Speech Codes of the Year: 2009
December 23, 2009
As Torch readers know, each month FIRE singles out a particularly reprehensible speech code for our Speech Code of the Month award. While all 12 Speech Codes of the Month in 2009 flagrantly violated students' right to free expression, three were so egregious that they deserve special mention as 2009's Speech Codes of the Year.
- New York University. NYU's Anti-Harassment Policy prohibits "insulting," "teasing," and even "inappropriate jokes" based on categories such as race and religion. Although NYU is private, its policies purport to protect the right to free speech, providing that "[f]ree inquiry, free expression, and free association are indispensable to the purposes of the University, and must be protected as a matter of academic freedom within the University, quite apart from the question of constitutional rights." The Anti-Harassment Policy stands in direct contradiction to this promise. There are many important conversations to be had on matters such as race, religion, and gender that will likely—in a truly open debate—lead to feelings of insult or hurt. By subjecting students engaging in this type of unfettered free expression to punishment, based on the response of the listener, NYU is simply shutting down whole avenues of discussion.
- Rhode Island College. At RIC, the Code of Social Responsibility for the residence halls not only prohibits protected speech, but violates students' right to freedom of conscience by attempting to regulate their innermost thoughts. The Code states that RIC "will not tolerate actions or attitudes that threaten the welfare of any of its members." (Emphasis added.) This prohibition on certain "attitudes" represents a serious and unconstitutional attempt by the public university to regulate its students' thoughts as well as their speech. However, the policy does not spare their speech, either—it prohibits (among other things) any "racially biased comments," a prohibition which could easily be used to punish core political expression, since many would consider certain opinions about important issues like affirmative action and illegal immigration to be biased.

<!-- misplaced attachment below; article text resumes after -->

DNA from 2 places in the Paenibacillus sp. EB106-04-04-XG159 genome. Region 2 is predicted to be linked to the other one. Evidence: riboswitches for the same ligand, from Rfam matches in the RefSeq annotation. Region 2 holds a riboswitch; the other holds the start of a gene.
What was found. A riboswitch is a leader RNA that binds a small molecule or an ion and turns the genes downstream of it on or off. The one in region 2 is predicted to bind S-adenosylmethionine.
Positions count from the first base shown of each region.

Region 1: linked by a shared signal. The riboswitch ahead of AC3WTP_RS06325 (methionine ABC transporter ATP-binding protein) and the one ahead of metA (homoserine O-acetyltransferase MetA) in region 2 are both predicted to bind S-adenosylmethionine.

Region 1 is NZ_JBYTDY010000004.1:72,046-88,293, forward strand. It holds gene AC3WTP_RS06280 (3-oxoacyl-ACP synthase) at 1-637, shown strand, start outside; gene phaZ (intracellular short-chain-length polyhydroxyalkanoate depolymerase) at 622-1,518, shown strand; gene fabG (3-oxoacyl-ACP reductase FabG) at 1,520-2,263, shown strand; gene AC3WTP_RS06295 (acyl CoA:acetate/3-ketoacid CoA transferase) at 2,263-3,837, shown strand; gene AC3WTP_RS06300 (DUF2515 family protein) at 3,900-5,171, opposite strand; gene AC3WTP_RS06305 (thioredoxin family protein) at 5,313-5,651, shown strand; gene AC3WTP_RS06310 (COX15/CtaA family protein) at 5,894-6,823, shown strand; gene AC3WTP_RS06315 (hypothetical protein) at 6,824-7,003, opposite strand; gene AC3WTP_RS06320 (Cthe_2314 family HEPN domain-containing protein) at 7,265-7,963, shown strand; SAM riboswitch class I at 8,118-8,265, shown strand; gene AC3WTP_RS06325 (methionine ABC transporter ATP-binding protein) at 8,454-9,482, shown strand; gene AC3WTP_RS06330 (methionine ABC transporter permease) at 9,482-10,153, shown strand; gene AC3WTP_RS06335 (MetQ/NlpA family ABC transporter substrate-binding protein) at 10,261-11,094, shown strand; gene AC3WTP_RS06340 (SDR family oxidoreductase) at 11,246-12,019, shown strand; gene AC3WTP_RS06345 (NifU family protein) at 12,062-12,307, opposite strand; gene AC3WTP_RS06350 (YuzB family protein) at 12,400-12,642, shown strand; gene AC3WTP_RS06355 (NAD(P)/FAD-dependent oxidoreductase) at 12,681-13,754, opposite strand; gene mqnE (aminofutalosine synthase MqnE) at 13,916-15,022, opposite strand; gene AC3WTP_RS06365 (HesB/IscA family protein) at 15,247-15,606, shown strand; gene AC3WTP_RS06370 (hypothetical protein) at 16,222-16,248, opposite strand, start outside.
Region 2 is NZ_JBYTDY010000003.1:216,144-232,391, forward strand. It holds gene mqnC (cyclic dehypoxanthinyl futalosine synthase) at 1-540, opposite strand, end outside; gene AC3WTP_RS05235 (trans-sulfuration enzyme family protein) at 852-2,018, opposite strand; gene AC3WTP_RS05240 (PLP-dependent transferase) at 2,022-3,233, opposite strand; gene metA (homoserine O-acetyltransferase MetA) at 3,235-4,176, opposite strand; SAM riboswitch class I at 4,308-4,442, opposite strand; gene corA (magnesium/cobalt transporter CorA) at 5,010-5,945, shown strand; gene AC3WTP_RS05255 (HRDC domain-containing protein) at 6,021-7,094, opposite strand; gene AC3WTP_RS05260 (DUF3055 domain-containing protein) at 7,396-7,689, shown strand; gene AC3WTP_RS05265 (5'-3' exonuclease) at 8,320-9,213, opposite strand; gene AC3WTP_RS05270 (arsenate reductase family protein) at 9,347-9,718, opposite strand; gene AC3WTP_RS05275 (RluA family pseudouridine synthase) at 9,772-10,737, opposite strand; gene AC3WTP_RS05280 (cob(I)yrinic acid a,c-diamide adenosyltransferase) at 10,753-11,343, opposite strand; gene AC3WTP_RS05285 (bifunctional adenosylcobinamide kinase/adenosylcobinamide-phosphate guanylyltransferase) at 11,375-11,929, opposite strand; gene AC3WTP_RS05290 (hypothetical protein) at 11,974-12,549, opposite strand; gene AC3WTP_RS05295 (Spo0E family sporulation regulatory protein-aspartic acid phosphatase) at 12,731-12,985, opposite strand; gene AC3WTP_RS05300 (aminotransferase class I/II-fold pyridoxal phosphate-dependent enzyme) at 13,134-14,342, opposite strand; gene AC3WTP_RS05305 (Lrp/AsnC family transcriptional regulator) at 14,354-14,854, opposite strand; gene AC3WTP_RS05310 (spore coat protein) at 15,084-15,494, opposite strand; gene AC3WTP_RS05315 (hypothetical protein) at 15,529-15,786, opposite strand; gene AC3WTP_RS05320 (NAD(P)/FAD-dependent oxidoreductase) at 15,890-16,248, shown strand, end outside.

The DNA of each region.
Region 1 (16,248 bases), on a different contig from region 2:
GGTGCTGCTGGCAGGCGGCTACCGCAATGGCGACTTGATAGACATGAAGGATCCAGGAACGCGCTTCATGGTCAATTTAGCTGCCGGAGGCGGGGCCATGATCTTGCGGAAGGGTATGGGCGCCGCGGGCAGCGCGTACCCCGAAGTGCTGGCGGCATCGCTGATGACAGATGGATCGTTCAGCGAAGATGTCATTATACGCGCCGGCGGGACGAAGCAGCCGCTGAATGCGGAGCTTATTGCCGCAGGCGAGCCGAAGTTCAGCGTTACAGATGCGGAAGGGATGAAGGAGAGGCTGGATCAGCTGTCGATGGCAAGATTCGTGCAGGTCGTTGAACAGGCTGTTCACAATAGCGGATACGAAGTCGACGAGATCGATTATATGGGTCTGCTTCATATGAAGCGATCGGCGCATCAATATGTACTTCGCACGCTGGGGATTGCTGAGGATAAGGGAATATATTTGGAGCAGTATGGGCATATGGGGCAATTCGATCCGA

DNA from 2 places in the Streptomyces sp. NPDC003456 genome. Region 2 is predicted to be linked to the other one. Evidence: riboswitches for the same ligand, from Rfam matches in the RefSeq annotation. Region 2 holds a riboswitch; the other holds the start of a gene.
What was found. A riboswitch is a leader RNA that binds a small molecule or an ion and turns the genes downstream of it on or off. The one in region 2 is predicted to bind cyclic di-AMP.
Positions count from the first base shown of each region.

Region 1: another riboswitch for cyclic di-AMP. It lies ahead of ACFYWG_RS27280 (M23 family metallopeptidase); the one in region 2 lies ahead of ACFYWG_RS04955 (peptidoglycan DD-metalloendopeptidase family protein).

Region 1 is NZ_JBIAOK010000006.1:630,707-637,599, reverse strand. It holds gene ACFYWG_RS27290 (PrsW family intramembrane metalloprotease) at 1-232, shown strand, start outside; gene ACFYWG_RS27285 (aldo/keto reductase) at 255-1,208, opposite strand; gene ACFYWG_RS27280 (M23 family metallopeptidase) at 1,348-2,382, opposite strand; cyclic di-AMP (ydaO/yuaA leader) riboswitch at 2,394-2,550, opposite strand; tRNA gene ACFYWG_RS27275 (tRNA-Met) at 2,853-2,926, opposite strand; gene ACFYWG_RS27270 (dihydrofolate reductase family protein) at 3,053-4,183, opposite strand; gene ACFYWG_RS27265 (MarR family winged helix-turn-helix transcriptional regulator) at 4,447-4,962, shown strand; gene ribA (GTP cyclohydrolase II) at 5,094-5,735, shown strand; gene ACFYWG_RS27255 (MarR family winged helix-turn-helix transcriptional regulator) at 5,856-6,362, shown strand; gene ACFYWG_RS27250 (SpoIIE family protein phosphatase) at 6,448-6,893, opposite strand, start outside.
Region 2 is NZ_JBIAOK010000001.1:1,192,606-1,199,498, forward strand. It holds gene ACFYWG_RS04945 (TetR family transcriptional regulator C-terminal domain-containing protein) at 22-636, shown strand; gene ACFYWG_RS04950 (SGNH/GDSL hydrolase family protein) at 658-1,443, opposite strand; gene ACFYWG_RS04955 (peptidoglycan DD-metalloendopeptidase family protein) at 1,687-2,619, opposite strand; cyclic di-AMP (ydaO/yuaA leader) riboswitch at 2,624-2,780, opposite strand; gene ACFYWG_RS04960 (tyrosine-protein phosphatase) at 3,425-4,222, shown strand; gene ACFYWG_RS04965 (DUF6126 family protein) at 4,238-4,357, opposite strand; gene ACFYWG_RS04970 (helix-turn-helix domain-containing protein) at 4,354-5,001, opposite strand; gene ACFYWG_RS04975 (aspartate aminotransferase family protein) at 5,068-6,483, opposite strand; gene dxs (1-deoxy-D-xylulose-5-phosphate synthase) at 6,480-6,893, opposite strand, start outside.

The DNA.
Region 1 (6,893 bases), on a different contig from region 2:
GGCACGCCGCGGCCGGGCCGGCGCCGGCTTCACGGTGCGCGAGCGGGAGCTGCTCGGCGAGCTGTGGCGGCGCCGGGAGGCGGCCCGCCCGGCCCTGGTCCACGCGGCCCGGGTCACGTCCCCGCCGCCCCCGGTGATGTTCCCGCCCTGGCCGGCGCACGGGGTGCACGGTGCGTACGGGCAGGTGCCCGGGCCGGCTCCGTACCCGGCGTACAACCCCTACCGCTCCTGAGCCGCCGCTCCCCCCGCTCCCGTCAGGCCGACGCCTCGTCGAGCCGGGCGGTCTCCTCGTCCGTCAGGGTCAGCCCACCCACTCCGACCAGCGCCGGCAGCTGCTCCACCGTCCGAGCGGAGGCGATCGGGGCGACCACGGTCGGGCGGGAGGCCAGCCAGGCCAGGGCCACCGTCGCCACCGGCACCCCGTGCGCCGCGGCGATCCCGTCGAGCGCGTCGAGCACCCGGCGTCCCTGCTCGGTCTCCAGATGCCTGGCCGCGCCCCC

- SUNY Brockport. Brockport's Internet/Email Rules and Regulations prohibit electronic transmissions that "annoy" or "otherwise inconvenience" anyone, including "offensive language or graphics (whether or not the receiver objects, since others may come in contact with it)." This outrageously restrictive policy is particularly shocking coming from SUNY Brockport, since the university has already been the subject of one successful First Amendment lawsuit.